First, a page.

By Jill Mislinski
This morning, the Institute for Supply Management published its monthly Manufacturing Report for June. The latest headline Purchasing Managers Index (PMI) was 53.0, a decrease of 3.1 from 56.1 the previous month and in expansion territory. Today’s headline number was below the Investing.com forecast of 54.9.
Here is an excerpt from the report:
Fiore continues, “The U.S. manufacturing sector continues to be powered – though less so in June – by demand while held back by supply chain constraints. Despite the Employment Index contracting in May and June, companies improved their progress on addressing moderate-term labor shortages at all tiers of the supply chain, according to Business Survey Committee respondents’ comments. Panelists reported lower rates of quits compared to May. Prices expansion slightly eased for a third straight month in June, but instability in global energy markets continues. Sentiment remained optimistic regarding demand, with three positive growth comments for every cautious comment. Panelists continue to note supply chain and pricing issues as their biggest concerns. Demand dropped, with the (1) New Orders Index contracting, (2) Customers’ Inventories Index remaining at a very low level, though it increased and (3) Backlog of Orders Index decreasing but still in growth territory. Consumption (measured by the Production and Employment indexes) was mixed during the period, with a combined minus-1.6-percentage point change to the Manufacturing PMI® calculation. The Employment Index contracted for the second month in a row after expanding for eight straight months (September through April), but panelists again indicated month-over-month improvement in ability to hire in June. Challenges with turnover (quits and retirements) and resulting backfilling continue to plague efforts to adequately staff organizations, but to a lesser degree compared to the previous month. Inputs – expressed as supplier deliveries, inventories and imports – continued to constrain production expansion but to a lesser extent compared to May. The Supplier Deliveries Index indicated deliveries slowed at a slower rate in June, which was supported by a slight increase in the Inventories Index. The Imports Index expanded in June after one month of contraction preceded by six consecutive months of expansion. The Prices Index increased for the 25th consecutive month, at a slower rate compared to May. See report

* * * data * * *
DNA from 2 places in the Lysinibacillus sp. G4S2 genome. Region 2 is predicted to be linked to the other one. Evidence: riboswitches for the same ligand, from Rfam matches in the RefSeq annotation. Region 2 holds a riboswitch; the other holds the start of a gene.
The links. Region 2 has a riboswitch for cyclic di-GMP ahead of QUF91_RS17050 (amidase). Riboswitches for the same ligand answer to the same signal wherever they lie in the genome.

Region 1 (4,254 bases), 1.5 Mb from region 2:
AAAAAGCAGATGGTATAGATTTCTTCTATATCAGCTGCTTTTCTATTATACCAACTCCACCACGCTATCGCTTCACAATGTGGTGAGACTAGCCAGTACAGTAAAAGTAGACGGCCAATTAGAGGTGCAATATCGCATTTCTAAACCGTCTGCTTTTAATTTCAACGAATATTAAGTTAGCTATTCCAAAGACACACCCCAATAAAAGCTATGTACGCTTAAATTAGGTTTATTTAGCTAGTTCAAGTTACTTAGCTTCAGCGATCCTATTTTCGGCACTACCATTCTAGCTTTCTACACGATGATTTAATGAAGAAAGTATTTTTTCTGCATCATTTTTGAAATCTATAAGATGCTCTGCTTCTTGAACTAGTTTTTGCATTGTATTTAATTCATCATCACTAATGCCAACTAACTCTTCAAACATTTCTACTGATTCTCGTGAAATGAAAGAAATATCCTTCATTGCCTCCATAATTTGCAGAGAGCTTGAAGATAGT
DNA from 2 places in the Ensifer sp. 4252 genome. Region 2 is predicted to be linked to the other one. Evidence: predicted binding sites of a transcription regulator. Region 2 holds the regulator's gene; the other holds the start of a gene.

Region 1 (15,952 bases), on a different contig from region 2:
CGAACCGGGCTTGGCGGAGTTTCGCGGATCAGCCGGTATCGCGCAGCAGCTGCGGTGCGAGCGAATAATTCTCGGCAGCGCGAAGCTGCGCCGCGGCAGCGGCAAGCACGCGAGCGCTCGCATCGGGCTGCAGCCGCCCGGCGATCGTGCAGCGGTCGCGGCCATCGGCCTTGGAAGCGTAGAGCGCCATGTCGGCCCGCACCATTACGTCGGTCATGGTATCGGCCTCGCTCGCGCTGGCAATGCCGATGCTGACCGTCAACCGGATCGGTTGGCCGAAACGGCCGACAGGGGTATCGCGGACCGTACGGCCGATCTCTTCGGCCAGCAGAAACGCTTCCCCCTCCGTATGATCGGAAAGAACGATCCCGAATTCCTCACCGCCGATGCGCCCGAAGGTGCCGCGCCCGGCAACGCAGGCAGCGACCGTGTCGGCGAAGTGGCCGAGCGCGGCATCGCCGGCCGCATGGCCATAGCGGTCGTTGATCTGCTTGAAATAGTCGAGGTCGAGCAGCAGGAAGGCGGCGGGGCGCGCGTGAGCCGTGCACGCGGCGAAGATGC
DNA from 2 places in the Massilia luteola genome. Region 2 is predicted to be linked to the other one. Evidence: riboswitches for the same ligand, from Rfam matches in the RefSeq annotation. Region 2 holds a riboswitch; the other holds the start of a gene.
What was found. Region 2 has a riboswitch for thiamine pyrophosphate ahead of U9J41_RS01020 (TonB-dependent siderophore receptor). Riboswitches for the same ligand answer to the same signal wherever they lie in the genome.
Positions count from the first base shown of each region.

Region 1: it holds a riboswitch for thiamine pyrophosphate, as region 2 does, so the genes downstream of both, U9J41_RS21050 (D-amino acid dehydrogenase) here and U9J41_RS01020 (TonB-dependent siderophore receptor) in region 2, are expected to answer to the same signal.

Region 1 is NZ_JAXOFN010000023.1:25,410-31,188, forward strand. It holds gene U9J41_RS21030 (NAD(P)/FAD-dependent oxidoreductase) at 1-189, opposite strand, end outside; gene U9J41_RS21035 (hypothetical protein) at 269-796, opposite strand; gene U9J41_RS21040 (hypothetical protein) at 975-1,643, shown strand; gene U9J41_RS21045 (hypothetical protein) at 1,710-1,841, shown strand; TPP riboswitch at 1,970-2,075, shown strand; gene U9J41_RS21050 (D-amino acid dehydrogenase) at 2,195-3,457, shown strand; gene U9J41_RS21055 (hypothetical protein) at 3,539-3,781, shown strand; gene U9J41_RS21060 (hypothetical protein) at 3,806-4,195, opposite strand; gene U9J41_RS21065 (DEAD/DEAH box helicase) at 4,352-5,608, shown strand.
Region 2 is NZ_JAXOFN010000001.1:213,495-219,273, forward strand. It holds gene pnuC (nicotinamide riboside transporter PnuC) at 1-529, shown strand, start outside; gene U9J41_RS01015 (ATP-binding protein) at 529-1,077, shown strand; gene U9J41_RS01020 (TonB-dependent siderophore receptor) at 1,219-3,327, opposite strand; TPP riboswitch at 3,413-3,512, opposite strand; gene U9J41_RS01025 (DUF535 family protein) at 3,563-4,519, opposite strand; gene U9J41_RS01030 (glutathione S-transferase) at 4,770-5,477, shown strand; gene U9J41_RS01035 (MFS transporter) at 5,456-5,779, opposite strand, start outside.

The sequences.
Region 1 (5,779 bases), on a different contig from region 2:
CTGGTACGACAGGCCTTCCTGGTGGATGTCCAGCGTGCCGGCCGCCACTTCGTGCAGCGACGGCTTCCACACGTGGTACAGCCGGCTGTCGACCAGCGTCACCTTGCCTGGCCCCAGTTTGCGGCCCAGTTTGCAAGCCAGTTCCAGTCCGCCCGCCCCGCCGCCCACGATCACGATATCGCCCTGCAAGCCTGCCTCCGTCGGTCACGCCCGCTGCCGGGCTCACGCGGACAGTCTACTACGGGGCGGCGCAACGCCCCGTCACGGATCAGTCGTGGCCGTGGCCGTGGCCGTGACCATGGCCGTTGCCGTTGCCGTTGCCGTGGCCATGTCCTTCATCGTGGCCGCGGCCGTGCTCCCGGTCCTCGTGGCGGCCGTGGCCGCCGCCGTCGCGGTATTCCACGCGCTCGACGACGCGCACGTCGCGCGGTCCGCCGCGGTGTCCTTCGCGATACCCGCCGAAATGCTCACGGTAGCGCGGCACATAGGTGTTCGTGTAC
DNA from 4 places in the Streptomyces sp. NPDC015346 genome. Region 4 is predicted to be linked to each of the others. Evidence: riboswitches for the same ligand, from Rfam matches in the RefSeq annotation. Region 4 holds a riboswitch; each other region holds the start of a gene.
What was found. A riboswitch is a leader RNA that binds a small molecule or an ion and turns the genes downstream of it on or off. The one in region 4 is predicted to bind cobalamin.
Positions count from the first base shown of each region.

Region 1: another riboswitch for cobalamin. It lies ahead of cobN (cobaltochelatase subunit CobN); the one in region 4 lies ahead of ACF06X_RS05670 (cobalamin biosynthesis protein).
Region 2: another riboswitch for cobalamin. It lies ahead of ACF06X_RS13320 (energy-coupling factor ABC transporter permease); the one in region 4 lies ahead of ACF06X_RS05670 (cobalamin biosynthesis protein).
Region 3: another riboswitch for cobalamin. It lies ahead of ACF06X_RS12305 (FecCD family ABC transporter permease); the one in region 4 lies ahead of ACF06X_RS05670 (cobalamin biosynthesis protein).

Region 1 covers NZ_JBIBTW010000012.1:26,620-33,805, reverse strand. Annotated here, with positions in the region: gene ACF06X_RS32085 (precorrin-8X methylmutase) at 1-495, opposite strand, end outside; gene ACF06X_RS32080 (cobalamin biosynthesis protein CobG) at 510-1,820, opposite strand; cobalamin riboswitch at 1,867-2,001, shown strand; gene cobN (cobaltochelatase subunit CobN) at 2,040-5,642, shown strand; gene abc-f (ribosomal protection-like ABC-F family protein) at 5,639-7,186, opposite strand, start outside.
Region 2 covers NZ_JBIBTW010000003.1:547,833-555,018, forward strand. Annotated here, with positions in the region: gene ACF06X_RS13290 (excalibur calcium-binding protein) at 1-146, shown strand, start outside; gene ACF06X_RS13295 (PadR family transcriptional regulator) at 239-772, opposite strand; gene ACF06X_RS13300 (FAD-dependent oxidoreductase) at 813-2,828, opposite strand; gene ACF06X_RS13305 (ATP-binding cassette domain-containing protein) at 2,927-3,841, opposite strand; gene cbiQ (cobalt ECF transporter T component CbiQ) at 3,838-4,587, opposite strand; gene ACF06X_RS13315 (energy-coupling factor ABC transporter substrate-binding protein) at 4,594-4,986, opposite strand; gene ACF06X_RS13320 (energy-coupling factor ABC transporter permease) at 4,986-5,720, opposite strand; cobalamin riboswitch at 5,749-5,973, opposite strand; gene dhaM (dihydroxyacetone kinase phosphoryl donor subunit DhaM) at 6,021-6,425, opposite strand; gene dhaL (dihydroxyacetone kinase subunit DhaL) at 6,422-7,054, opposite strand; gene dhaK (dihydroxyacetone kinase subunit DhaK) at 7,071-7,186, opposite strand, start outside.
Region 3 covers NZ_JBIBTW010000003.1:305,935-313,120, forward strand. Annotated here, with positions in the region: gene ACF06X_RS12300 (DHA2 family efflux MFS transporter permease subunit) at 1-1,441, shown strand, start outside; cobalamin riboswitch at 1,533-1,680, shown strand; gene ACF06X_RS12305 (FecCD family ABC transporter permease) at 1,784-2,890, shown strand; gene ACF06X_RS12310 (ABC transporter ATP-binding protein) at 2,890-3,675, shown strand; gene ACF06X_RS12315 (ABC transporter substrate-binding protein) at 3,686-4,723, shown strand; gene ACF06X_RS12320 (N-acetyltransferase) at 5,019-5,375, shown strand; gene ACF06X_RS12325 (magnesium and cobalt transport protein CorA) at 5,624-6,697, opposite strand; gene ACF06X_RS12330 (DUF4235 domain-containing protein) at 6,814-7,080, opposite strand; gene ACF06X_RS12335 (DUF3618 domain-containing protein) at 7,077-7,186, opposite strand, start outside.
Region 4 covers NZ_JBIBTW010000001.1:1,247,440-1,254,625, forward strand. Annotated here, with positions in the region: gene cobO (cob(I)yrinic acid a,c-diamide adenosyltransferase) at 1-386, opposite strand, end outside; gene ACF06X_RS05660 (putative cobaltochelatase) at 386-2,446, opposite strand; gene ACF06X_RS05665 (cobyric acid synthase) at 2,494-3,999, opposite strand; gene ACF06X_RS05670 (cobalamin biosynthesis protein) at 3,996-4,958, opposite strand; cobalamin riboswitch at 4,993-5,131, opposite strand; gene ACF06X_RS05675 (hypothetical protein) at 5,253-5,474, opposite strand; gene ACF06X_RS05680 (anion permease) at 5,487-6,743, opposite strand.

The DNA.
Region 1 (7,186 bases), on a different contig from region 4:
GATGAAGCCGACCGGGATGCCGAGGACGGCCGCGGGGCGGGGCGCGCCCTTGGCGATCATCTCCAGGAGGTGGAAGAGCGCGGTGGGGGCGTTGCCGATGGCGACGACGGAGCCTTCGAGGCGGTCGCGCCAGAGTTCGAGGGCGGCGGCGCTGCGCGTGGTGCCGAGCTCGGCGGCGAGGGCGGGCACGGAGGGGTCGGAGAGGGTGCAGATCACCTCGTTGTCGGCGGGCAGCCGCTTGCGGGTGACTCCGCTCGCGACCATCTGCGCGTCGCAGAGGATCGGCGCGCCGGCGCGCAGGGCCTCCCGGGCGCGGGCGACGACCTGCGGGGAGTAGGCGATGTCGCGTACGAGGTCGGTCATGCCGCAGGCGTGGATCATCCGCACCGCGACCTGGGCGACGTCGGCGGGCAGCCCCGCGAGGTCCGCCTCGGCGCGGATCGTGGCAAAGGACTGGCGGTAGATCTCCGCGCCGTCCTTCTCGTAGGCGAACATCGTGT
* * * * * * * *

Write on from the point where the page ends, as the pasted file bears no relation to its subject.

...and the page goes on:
Here is the table of PMI components.
The chart below shows the Manufacturing Composite series, which stretches back to 1948. The eleven recessions during this time frame are indicated along with the index value the month before the recession starts.
For a diffusion index, the latest reading is 53.1 and indicates expansion. What sort of correlation does that have with the months before the start of recessions? Check out the red dots in the chart above.
Here is a closer look at the series beginning at the turn of the century.
Note: This commentary used the FRED USRECP series (Peak through the Period preceding the Trough) to highlight the recessions in the charts above. For example, the NBER dates the last cycle peak as December 2007, the trough as June 2009 and the duration as 18 months. The USRECP series thus flags December 2007 as the start of the recession and May 2009 as the last month of the recession, giving us the 18-month duration. The dot for the last recession in the charts above is thus for November 2007. The “Peak through the Period preceding the Trough” series is the one FRED uses in its monthly charts, as illustrated here.
Editor’s Note: The summary bullets for this article were chosen by Seeking Alpha editors.